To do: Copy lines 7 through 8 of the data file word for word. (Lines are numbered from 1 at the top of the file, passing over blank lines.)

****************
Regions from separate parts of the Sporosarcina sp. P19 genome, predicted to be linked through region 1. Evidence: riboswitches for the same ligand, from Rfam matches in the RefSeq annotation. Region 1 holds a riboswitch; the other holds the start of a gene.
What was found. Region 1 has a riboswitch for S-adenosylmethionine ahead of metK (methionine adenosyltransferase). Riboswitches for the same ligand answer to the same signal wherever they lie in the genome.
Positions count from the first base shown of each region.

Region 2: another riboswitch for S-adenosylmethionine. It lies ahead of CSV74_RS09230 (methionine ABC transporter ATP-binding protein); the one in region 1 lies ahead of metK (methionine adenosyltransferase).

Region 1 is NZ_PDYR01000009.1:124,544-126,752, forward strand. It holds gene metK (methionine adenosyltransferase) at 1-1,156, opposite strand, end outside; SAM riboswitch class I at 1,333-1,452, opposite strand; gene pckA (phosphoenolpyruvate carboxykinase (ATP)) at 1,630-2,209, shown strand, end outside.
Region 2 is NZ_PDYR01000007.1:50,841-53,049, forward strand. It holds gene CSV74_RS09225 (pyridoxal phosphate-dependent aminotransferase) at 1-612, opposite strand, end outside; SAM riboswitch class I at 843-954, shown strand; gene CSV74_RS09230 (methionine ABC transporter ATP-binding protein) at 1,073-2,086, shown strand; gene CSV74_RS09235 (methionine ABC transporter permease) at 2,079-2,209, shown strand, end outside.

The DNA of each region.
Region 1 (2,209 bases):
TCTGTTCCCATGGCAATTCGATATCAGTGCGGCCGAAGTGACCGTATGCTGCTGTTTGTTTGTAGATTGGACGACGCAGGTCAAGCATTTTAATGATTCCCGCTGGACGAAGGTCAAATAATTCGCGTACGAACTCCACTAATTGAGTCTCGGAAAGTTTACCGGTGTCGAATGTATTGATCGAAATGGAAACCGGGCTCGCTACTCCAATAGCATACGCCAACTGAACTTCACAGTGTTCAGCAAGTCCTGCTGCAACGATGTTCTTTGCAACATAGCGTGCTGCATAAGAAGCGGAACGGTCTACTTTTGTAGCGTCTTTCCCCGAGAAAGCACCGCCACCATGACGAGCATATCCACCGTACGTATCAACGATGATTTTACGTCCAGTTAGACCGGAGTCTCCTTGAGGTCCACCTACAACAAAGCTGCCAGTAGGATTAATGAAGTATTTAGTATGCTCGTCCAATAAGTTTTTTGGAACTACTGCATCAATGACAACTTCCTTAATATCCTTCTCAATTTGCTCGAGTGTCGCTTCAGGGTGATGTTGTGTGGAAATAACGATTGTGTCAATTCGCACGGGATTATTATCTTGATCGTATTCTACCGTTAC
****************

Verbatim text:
The DNA of each region.
Region 1 (2,209 bases):